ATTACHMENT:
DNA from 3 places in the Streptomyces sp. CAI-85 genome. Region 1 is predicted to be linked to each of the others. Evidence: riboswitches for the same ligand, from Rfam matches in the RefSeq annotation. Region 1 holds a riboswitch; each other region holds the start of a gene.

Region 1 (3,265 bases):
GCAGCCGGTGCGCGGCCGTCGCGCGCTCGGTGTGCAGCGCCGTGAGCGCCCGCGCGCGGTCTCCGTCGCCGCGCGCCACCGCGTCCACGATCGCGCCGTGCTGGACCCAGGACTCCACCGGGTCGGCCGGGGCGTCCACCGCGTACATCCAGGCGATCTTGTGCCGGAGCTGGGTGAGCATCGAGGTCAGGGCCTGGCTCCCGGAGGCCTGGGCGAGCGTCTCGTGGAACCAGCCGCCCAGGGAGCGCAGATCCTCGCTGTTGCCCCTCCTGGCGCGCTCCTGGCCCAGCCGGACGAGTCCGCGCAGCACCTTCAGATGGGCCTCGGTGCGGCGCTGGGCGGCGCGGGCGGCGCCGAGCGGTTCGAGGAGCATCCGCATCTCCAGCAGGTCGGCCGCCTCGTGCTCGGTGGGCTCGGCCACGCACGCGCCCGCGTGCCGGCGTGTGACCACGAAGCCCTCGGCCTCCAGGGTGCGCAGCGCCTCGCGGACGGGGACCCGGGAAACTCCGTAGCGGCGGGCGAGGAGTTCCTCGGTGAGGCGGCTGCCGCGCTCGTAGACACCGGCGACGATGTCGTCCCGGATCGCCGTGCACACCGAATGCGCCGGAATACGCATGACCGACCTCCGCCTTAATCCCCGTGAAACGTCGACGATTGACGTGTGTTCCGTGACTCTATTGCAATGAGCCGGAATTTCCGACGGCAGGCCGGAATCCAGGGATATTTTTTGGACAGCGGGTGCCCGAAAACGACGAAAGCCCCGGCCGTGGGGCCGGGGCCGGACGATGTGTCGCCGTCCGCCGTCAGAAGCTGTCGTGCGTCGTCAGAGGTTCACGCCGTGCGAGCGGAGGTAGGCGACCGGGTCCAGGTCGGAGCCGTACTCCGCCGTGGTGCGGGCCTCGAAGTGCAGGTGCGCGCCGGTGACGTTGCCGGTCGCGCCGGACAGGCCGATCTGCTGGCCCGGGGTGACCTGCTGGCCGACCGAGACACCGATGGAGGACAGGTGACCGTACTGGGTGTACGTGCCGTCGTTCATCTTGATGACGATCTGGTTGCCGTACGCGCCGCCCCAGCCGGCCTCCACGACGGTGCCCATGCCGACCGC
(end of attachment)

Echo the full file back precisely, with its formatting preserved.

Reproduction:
DNA from 3 places in the Streptomyces sp. CAI-85 genome. Region 1 is predicted to be linked to each of the others. Evidence: riboswitches for the same ligand, from Rfam matches in the RefSeq annotation. Region 1 holds a riboswitch; each other region holds the start of a gene.

Region 1 (3,265 bases):
GCAGCCGGTGCGCGGCCGTCGCGCGCTCGGTGTGCAGCGCCGTGAGCGCCCGCGCGCGGTCTCCGTCGCCGCGCGCCACCGCGTCCACGATCGCGCCGTGCTGGACCCAGGACTCCACCGGGTCGGCCGGGGCGTCCACCGCGTACATCCAGGCGATCTTGTGCCGGAGCTGGGTGAGCATCGAGGTCAGGGCCTGGCTCCCGGAGGCCTGGGCGAGCGTCTCGTGGAACCAGCCGCCCAGGGAGCGCAGATCCTCGCTGTTGCCCCTCCTGGCGCGCTCCTGGCCCAGCCGGACGAGTCCGCGCAGCACCTTCAGATGGGCCTCGGTGCGGCGCTGGGCGGCGCGGGCGGCGCCGAGCGGTTCGAGGAGCATCCGCATCTCCAGCAGGTCGGCCGCCTCGTGCTCGGTGGGCTCGGCCACGCACGCGCCCGCGTGCCGGCGTGTGACCACGAAGCCCTCGGCCTCCAGGGTGCGCAGCGCCTCGCGGACGGGGACCCGGGAAACTCCGTAGCGGCGGGCGAGGAGTTCCTCGGTGAGGCGGCTGCCGCGCTCGTAGACACCGGCGACGATGTCGTCCCGGATCGCCGTGCACACCGAATGCGCCGGAATACGCATGACCGACCTCCGCCTTAATCCCCGTGAAACGTCGACGATTGACGTGTGTTCCGTGACTCTATTGCAATGAGCCGGAATTTCCGACGGCAGGCCGGAATCCAGGGATATTTTTTGGACAGCGGGTGCCCGAAAACGACGAAAGCCCCGGCCGTGGGGCCGGGGCCGGACGATGTGTCGCCGTCCGCCGTCAGAAGCTGTCGTGCGTCGTCAGAGGTTCACGCCGTGCGAGCGGAGGTAGGCGACCGGGTCCAGGTCGGAGCCGTACTCCGCCGTGGTGCGGGCCTCGAAGTGCAGGTGCGCGCCGGTGACGTTGCCGGTCGCGCCGGACAGGCCGATCTGCTGGCCCGGGGTGACCTGCTGGCCGACCGAGACACCGATGGAGGACAGGTGACCGTACTGGGTGTACGTGCCGTCGTTCATCTTGATGACGATCTGGTTGCCGTACGCGCCGCCCCAGCCGGCCTCCACGACGGTGCCCATGCCGACCGC